II. ALLEGED VIOLATION OF ARTICLE 1 OF PROTOCOL NO. 1 TO THE CONVENTION
46. The applicant complained that his right to the peaceful enjoyment of his possessions had been violated as a result of the quashing of the final and binding court decision in his favour. He invoked Article 1 of Protocol No. 1 which provides as relevant:
“Every natural ... person is entitled to the peaceful enjoyment of his possessions. No one shall be deprived of his possessions except in the public interest and subject to the conditions provided for by law and by the general principles of international law.”
A. Whether there was a possession
47. Both parties agreed that the final and binding judgment of 14 April 1993 in the applicant's favour conferred a “possession” on him within the meaning of Article 1 of Protocol No. 1 to the Convention. The Court, in the light of its consistent case-law, shares this view.
B. Whether there was interference
1. The submissions of the parties
48. The Government agreed that the quashing of the judgment of 14 April 1993 in the applicant's favour constituted an interference with the applicant's right to the peaceful enjoyment of his possessions. Nevertheless, the Government maintained that such interference had originally taken place in 1991, when the exchange commission refused to exchange the applicant's money, and that the Supreme Court had only corrected previous mistakes and highlighted the impossibility of challenging the decision of the exchange commission before the courts in 1991.
49. The applicant maintained that it was the quashing of the final and binding judgment given in his favour that deprived him of his property.
2. The Court's assessment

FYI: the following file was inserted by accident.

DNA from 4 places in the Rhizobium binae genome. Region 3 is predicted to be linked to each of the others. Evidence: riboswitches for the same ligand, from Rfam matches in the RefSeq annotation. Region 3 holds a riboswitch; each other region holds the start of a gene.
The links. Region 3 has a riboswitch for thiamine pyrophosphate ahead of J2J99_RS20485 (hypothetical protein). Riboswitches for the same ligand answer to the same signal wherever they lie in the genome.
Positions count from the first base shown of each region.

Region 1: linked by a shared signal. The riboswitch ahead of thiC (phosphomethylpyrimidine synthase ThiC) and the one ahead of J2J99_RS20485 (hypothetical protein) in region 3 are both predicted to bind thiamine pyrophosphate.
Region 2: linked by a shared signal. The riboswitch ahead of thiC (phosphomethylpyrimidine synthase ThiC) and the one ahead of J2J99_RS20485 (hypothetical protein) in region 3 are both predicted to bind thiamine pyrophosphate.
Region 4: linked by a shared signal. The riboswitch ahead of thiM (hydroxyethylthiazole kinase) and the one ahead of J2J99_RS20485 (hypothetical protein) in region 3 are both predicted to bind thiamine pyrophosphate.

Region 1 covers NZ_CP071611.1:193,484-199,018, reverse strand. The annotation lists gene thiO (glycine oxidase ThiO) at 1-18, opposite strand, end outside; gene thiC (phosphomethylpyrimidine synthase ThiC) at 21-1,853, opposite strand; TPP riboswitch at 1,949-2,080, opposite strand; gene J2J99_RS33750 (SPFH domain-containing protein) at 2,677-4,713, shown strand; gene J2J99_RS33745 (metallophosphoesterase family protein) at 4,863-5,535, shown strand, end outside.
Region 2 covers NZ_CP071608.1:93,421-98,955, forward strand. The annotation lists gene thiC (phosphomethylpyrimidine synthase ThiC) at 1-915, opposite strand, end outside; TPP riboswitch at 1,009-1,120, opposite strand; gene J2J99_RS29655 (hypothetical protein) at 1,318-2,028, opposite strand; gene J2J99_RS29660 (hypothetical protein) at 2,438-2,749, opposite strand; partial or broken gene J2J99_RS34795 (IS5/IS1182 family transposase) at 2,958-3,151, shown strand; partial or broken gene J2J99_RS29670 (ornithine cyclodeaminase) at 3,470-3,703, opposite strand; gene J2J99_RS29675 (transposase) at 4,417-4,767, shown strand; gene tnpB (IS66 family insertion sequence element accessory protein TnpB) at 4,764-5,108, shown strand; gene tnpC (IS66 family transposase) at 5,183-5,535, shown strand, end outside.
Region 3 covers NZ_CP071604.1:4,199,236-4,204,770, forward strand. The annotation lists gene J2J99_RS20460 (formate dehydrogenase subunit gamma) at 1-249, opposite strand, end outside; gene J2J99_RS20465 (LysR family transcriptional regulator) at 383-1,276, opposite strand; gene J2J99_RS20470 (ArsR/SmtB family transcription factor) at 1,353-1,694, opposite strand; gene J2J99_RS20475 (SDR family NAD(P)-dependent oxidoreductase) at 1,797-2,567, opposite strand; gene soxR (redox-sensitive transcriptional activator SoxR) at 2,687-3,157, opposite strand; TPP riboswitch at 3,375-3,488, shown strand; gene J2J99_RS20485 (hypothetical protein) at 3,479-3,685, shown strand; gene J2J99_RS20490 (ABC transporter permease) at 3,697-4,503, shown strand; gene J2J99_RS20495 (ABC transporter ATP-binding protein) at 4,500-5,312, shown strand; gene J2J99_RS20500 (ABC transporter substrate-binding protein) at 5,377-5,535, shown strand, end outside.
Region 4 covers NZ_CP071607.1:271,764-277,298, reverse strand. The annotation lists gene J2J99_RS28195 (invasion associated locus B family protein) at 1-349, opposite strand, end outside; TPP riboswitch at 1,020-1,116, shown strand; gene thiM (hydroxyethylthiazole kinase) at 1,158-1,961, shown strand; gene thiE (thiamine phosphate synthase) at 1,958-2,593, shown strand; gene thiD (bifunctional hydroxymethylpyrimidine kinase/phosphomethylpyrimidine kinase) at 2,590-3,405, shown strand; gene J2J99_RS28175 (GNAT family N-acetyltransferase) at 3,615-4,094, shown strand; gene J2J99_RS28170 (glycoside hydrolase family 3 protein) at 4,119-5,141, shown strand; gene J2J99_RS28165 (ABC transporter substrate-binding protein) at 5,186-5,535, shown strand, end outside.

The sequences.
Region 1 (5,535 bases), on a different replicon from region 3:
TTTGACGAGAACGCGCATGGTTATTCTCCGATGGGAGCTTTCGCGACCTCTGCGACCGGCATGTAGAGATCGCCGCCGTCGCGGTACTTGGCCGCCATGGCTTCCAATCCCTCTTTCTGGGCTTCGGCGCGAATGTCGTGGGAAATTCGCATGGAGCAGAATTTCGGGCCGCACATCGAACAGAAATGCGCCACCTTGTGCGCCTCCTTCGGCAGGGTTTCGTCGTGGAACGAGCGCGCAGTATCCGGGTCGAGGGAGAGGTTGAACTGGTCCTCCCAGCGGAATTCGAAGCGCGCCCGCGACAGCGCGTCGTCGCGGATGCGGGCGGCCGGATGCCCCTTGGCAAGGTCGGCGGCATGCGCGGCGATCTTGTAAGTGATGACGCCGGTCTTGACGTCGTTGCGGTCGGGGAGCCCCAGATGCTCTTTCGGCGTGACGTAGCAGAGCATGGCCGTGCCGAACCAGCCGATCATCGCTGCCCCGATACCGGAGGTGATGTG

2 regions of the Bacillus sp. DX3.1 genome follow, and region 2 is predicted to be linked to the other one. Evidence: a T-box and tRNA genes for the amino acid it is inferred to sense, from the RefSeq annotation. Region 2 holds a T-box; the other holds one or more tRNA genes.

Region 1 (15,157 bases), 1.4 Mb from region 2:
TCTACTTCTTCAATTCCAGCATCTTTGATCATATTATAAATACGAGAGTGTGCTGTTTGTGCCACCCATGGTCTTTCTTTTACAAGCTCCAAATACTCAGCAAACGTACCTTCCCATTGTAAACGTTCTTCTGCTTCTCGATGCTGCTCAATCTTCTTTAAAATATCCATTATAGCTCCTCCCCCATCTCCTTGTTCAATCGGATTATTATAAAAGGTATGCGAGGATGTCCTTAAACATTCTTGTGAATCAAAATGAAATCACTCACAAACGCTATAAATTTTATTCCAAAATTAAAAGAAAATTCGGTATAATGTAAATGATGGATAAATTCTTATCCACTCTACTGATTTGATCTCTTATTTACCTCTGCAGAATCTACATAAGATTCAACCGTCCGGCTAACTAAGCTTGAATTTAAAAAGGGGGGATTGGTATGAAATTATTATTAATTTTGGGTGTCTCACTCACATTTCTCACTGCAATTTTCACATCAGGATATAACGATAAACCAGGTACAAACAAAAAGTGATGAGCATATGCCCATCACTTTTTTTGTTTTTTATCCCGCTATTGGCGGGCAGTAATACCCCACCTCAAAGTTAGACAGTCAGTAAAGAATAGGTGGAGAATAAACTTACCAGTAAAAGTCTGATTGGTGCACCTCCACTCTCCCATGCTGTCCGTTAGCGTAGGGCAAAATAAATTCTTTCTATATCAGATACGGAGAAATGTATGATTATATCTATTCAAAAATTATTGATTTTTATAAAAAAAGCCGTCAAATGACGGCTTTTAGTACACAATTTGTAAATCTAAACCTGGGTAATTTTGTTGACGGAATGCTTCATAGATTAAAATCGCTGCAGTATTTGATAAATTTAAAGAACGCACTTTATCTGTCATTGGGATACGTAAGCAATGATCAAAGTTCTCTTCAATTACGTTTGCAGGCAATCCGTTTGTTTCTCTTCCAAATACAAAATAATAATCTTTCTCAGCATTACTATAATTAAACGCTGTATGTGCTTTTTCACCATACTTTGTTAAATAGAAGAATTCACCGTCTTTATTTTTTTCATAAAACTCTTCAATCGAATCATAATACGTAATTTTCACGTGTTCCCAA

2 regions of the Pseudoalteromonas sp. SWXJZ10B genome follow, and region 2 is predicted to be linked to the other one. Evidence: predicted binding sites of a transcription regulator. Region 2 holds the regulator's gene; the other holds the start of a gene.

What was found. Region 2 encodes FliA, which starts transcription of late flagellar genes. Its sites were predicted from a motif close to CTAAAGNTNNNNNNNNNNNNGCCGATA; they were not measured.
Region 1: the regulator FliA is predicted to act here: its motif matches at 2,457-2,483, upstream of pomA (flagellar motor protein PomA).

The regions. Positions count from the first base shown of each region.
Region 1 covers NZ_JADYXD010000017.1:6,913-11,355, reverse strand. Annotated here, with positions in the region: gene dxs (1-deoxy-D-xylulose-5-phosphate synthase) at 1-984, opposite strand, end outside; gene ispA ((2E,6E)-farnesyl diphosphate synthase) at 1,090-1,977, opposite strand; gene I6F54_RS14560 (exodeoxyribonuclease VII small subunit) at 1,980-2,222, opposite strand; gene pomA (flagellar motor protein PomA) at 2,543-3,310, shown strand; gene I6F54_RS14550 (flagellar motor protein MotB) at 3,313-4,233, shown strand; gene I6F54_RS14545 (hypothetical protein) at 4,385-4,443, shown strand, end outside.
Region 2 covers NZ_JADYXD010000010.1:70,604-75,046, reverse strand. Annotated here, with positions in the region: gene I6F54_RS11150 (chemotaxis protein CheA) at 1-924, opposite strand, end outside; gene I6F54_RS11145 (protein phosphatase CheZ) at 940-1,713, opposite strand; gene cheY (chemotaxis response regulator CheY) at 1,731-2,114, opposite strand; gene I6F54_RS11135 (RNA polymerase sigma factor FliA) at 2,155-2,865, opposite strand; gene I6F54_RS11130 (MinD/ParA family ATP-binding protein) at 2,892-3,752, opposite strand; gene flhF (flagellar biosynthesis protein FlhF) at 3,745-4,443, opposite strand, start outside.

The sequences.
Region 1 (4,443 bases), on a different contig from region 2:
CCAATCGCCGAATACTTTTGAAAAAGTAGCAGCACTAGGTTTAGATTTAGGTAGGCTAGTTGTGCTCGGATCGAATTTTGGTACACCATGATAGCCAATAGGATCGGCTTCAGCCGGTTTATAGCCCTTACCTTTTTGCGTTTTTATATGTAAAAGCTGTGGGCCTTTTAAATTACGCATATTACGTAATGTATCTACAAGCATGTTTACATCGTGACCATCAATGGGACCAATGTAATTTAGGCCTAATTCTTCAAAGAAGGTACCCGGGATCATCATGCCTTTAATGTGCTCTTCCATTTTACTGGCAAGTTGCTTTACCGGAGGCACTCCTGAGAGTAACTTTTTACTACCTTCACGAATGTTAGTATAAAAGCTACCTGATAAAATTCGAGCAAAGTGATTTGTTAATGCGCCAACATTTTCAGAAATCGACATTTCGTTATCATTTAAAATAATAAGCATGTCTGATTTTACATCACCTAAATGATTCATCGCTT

50. The Court recalls that the issue before it in the present case is the quashing of the final and binding judgment given in favour of the applicant (paragraph 20 above) and not the property dispute in 1991 between the applicant and the Yalta exchange commission (paragraph 10 above). Moreover, the latter dispute is outside the Court's competence ratione temporis (see the admissibility decision of 21 October 2003).
51. The Court notes that, under its constant case-law, the quashing of a final and binding judgment that conferred a “possession” on the applicant constitutes an interference with the applicant's right to that property. The Court finds in the instant case that there was interference with the applicant's rights in the form of a deprivation of property, within the meaning of the second sentence of the first paragraph of Article 1 of Protocol No. 1.
C. Whether the interference was justified
1. The submissions of the parties
52. The Government submitted that the interference complied with the law, was aimed at securing the correct application of the law, and served the general interest, since payment of the debt by the Yalta City Council would have rendered the expenditures for social and other needs of the city impossible.